In the bright sunlight pouring from the azure sky, the pale pink flowers of Someiyoshino-zakura are in full bloom like rows of brilliant cirrocumulus clouds gently floating above the imperial envoy gate, which indicates that the height of spring has just arrived here again this year.
Someiyoshino-zakura is the most notable and popular cherry tree of Japan and is indigenous to our country. It has been planted as a cultivated variety since the end of the Edo period and the beginning of Meiji era (1868-1912).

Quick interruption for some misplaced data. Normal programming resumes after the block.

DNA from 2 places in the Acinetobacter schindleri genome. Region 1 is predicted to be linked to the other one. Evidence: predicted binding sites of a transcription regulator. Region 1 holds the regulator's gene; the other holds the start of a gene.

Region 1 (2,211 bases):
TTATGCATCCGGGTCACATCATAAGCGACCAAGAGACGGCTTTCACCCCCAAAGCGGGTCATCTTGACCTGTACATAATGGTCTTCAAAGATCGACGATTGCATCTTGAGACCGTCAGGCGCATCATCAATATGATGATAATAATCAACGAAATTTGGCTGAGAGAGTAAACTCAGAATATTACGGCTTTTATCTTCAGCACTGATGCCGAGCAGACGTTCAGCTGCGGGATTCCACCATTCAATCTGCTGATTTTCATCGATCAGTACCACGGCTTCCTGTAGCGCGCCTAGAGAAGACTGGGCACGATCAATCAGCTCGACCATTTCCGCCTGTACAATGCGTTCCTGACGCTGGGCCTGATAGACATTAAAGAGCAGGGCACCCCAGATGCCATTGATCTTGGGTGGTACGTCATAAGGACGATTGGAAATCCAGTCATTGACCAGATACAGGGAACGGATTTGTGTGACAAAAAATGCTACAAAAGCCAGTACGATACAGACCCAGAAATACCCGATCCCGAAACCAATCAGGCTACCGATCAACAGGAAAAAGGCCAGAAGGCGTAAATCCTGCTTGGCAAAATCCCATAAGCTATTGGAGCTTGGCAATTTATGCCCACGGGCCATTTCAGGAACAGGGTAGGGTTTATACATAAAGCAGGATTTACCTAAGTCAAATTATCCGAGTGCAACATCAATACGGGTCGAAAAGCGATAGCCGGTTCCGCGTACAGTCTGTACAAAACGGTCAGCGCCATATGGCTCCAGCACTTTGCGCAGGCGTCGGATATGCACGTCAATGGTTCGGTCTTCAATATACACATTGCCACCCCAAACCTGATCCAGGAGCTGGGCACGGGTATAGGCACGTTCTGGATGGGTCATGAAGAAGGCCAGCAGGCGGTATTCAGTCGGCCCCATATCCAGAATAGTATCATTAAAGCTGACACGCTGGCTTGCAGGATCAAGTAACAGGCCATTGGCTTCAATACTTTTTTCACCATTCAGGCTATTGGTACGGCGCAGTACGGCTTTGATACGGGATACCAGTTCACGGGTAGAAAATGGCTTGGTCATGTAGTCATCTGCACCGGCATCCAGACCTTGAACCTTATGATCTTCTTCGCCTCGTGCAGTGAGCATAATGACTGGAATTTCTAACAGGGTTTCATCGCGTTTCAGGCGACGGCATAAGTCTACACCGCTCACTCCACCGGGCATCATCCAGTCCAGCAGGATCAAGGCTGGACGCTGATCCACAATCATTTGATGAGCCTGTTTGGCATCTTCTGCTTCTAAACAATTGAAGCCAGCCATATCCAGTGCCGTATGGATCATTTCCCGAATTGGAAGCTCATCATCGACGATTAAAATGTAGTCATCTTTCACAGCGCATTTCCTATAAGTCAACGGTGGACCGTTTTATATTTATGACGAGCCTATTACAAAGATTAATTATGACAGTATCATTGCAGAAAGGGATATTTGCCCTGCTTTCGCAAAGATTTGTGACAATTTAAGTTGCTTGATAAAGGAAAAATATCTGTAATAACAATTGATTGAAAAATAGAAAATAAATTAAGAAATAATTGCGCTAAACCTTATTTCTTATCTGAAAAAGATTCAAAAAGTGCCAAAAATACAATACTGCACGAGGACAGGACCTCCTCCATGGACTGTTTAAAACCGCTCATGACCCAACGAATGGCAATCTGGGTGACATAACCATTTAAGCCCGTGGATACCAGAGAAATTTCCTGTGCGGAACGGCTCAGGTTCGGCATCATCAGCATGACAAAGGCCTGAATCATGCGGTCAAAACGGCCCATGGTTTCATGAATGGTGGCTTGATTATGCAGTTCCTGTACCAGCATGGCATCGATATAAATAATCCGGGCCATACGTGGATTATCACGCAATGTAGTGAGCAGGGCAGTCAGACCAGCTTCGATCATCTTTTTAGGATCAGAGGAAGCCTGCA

Someiyoshino-zakura is said to have been created artificially by the hybridization of the Oshima-zakura (Prunus speciosa) and the Edhigan-zakura (Prunus pendula form. ascendens) by the gardeners and landscapers of Somei Village at that time to model after the Yoshino-zakura (Prunus yedoensis) in Mt. Yoshino.
All the Someiyoshino trees cultivated in Japan are cloned (propagated by cuttings and grafting), which is why their flowers all bloom almost at the same time and scatter simultaneously in a short time.
These cloned cherry trees are unable to make their seeds and so their flowers hardly ever give off the sweet aroma and nectar for calling insects and birds, which means that they never reproduce themselves without human intervention.